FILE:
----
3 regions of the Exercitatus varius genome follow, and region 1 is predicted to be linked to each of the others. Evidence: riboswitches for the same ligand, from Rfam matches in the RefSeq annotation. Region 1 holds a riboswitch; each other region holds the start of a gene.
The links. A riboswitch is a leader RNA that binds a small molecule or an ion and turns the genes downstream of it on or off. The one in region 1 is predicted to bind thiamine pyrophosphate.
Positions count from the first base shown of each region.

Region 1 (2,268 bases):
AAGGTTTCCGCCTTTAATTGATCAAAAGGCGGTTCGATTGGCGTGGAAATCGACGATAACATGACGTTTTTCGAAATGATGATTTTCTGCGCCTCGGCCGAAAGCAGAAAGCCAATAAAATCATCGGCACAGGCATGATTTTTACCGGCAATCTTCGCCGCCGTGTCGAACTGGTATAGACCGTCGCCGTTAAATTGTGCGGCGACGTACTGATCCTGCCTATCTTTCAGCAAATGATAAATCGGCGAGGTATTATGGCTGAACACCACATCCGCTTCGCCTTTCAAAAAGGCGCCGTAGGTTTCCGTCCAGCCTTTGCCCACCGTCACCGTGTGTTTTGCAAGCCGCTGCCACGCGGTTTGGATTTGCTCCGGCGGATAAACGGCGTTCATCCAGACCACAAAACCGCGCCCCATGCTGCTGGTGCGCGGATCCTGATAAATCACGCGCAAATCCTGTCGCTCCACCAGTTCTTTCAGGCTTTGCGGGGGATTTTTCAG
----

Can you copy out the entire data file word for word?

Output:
3 regions of the Exercitatus varius genome follow, and region 1 is predicted to be linked to each of the others. Evidence: riboswitches for the same ligand, from Rfam matches in the RefSeq annotation. Region 1 holds a riboswitch; each other region holds the start of a gene.
The links. A riboswitch is a leader RNA that binds a small molecule or an ion and turns the genes downstream of it on or off. The one in region 1 is predicted to bind thiamine pyrophosphate.
Positions count from the first base shown of each region.

Region 1 (2,268 bases):
AAGGTTTCCGCCTTTAATTGATCAAAAGGCGGTTCGATTGGCGTGGAAATCGACGATAACATGACGTTTTTCGAAATGATGATTTTCTGCGCCTCGGCCGAAAGCAGAAAGCCAATAAAATCATCGGCACAGGCATGATTTTTACCGGCAATCTTCGCCGCCGTGTCGAACTGGTATAGACCGTCGCCGTTAAATTGTGCGGCGACGTACTGATCCTGCCTATCTTTCAGCAAATGATAAATCGGCGAGGTATTATGGCTGAACACCACATCCGCTTCGCCTTTCAAAAAGGCGCCGTAGGTTTCCGTCCAGCCTTTGCCCACCGTCACCGTGTGTTTTGCAAGCCGCTGCCACGCGGTTTGGATTTGCTCCGGCGGATAAACGGCGTTCATCCAGACCACAAAACCGCGCCCCATGCTGCTGGTGCGCGGATCCTGATAAATCACGCGCAAATCCTGTCGCTCCACCAGTTCTTTCAGGCTTTGCGGGGGATTTTTCAG